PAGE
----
We invite 2,500 - 3000 word manuscripts that address these and/or other questions at the intersections of race, coloniality, and free speech. Authors may wish to consider:
- How critical race studies can evolve with respect to its engagements with race, coloniality, and free speech in light of new theoretical turns;
- How race and free speech interface with labor and labor disputes (e.g. in the context of LeBron James and Colin Kaepernick in the U.S.);
- How race and coloniality interface with branding (e.g. as in cases such as Blackhorse v. Pro Football Inc. and Matal v. Tam);
- How social media changes the landscapes on which race, coloniality, and free speech interface and how we might respond to those changes (e.g. the protection of online falsehoods and manipulation act in Singapore; the doxxing case of Suey Park, creator of #NotYourAsianSidekick, in the U.S.);
- How whiteness philosophically and discursively shapes terrains of free speech, particularly in settler colonial spaces;
- How race and free speech interface with questions of coloniality/modernity as decolonial thinkers theorize those categories;
- How free speech operates as a tool of reconciliation in societies that have faced racial and ethnic conflict;
- How free speech has historically and contemporarily been deployed as a disciplinary tool to keep racial and colonial power intact;
- How free speech implicates communicative ethics around race and coloniality, particularly with respect to marginalized populations;
- How free speech is deployed as a mechanism for policing civility in ways that discipline people of color and silence those who resist that discipline (e.g. the ongoing attacks on Boycotts, Divestment and Sanctions movement);
- How the embodied performance of free speech is defined racially and colonially, by virtue of which bodies are acting and speaking;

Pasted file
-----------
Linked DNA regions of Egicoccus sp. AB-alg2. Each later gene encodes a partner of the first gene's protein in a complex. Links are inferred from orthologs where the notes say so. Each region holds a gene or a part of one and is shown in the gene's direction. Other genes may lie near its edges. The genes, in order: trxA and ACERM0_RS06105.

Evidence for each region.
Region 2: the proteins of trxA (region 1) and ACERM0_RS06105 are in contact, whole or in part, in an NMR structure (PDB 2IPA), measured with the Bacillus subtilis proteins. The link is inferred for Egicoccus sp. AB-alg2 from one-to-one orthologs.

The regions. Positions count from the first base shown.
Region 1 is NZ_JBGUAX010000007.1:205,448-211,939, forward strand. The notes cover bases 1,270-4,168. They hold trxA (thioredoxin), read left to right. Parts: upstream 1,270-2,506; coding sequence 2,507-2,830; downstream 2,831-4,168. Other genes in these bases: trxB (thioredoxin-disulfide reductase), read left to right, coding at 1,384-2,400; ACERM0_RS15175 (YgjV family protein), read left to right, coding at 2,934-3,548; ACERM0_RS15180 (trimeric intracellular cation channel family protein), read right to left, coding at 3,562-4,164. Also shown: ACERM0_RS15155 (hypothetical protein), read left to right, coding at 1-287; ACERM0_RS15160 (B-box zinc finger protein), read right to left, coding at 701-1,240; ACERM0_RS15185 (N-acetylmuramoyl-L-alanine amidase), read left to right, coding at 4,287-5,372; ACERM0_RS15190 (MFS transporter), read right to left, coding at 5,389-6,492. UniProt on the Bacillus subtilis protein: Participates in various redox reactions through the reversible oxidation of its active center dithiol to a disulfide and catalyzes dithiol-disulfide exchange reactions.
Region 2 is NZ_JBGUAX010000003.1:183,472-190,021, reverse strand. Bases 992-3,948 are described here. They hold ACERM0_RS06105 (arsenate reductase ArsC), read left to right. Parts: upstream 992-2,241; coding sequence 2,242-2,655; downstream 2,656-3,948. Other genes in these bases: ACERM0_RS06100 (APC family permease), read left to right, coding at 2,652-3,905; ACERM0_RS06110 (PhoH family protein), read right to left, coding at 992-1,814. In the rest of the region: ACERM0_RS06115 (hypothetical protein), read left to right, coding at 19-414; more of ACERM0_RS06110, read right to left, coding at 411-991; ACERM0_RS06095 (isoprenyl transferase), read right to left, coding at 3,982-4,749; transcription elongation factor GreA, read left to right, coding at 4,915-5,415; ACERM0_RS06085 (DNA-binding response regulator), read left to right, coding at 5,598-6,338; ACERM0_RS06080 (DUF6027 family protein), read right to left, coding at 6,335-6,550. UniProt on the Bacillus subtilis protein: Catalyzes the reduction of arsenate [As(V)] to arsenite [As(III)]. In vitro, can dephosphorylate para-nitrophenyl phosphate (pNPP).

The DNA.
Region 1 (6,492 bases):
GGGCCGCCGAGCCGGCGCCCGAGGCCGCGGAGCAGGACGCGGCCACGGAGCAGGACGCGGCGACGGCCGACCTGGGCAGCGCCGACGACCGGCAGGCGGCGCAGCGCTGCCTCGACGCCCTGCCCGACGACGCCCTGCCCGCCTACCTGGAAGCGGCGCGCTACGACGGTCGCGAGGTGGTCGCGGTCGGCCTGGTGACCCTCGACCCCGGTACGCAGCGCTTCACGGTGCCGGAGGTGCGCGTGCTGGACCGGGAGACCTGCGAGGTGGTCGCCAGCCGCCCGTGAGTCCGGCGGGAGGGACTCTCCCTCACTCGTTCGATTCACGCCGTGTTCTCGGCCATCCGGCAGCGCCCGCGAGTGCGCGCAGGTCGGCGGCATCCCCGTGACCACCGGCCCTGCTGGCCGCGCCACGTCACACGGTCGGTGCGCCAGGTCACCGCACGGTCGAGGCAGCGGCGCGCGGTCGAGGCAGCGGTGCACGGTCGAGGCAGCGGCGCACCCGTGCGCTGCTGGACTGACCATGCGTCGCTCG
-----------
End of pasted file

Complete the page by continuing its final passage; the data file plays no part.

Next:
- How free speech serves as alibi for racism (e.g. the speech of Hobson’s pledge in Aotearoa, New Zealand, that disseminates anti-Maori ideology);
- How free speech implicates racial and colonial practices within academic disciplines (e.g. with respect to the Medhurst Letter); and
- How free speech practices around race and coloniality could stand to change in academia, with respect to precarious faculty members, graduate labor, campus demonstrations, patronage (e.g. repression on Indian university campuses);
- How free speech is incorporated as an anti-racist tool; and
- Other topics that fit within the call as described.
Helping you Publish your Research
We aim to make publishing with Taylor & Francis a rewarding experience for all our authors. Please visit our Author Services website for more information and guidance, and do contact us if there is anything we can help with!
Please submit your paper at: https://www.tandfonline.com/loi/rfsy20. There, you can find author instructions for uploading your submission.
The guest editors, in consultation with the First Amendment Studies editorial staff and peer reviewers, will make decisions on the final essays. The process for publishing the essays will include the following:
- Initial review of submitted papers by guest editors;
- Anonymous peer review of papers approved by the guest editors; and
- Revision and final submission of accepted peer-reviewed papers.
All submissions should be addressed to Kevin Johnson (Kevin.Johnson@csulb.edu), Editor of First Amendment Studies, and the guest editors.